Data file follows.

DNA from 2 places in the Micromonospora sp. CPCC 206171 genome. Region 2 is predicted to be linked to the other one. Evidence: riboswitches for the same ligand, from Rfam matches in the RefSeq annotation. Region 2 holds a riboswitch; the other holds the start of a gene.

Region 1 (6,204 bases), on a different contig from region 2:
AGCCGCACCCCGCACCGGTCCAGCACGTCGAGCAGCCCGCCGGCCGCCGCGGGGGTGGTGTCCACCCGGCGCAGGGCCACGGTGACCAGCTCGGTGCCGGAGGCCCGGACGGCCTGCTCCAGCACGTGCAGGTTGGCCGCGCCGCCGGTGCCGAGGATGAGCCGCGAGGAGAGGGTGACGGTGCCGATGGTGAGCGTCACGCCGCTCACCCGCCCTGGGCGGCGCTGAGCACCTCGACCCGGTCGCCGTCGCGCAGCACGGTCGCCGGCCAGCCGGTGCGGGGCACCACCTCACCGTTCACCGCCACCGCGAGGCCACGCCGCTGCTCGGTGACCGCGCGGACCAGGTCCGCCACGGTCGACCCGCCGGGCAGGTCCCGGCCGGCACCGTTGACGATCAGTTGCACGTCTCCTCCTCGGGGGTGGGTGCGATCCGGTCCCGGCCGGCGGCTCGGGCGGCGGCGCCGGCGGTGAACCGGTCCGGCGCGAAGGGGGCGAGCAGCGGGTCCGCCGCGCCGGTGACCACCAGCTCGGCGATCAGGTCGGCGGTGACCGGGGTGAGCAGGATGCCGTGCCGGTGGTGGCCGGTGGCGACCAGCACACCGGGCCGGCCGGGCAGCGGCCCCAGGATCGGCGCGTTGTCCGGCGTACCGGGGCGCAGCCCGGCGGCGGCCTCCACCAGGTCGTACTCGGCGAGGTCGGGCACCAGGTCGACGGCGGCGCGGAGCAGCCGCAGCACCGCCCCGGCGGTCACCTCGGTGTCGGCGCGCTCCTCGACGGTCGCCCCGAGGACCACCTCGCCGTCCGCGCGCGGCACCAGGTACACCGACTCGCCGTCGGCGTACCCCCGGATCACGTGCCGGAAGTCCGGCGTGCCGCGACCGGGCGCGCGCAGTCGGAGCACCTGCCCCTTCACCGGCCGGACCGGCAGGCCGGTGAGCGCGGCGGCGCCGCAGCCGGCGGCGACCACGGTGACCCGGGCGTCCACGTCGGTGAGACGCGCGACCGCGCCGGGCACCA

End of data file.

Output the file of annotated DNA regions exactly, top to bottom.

DNA from 2 places in the Micromonospora sp. CPCC 206171 genome. Region 2 is predicted to be linked to the other one. Evidence: riboswitches for the same ligand, from Rfam matches in the RefSeq annotation. Region 2 holds a riboswitch; the other holds the start of a gene.

Region 1 (6,204 bases), on a different contig from region 2:
AGCCGCACCCCGCACCGGTCCAGCACGTCGAGCAGCCCGCCGGCCGCCGCGGGGGTGGTGTCCACCCGGCGCAGGGCCACGGTGACCAGCTCGGTGCCGGAGGCCCGGACGGCCTGCTCCAGCACGTGCAGGTTGGCCGCGCCGCCGGTGCCGAGGATGAGCCGCGAGGAGAGGGTGACGGTGCCGATGGTGAGCGTCACGCCGCTCACCCGCCCTGGGCGGCGCTGAGCACCTCGACCCGGTCGCCGTCGCGCAGCACGGTCGCCGGCCAGCCGGTGCGGGGCACCACCTCACCGTTCACCGCCACCGCGAGGCCACGCCGCTGCTCGGTGACCGCGCGGACCAGGTCCGCCACGGTCGACCCGCCGGGCAGGTCCCGGCCGGCACCGTTGACGATCAGTTGCACGTCTCCTCCTCGGGGGTGGGTGCGATCCGGTCCCGGCCGGCGGCTCGGGCGGCGGCGCCGGCGGTGAACCGGTCCGGCGCGAAGGGGGCGAGCAGCGGGTCCGCCGCGCCGGTGACCACCAGCTCGGCGATCAGGTCGGCGGTGACCGGGGTGAGCAGGATGCCGTGCCGGTGGTGGCCGGTGGCGACCAGCACACCGGGCCGGCCGGGCAGCGGCCCCAGGATCGGCGCGTTGTCCGGCGTACCGGGGCGCAGCCCGGCGGCGGCCTCCACCAGGTCGTACTCGGCGAGGTCGGGCACCAGGTCGACGGCGGCGCGGAGCAGCCGCAGCACCGCCCCGGCGGTCACCTCGGTGTCGGCGCGCTCCTCGACGGTCGCCCCGAGGACCACCTCGCCGTCCGCGCGCGGCACCAGGTACACCGACTCGCCGTCGGCGTACCCCCGGATCACGTGCCGGAAGTCCGGCGTGCCGCGACCGGGCGCGCGCAGTCGGAGCACCTGCCCCTTCACCGGCCGGACCGGCAGGCCGGTGAGCGCGGCGGCGCCGCAGCCGGCGGCGACCACGGTGACCCGGGCGTCCACGTCGGTGAGACGCGCGACCGCGCCGGGCACCA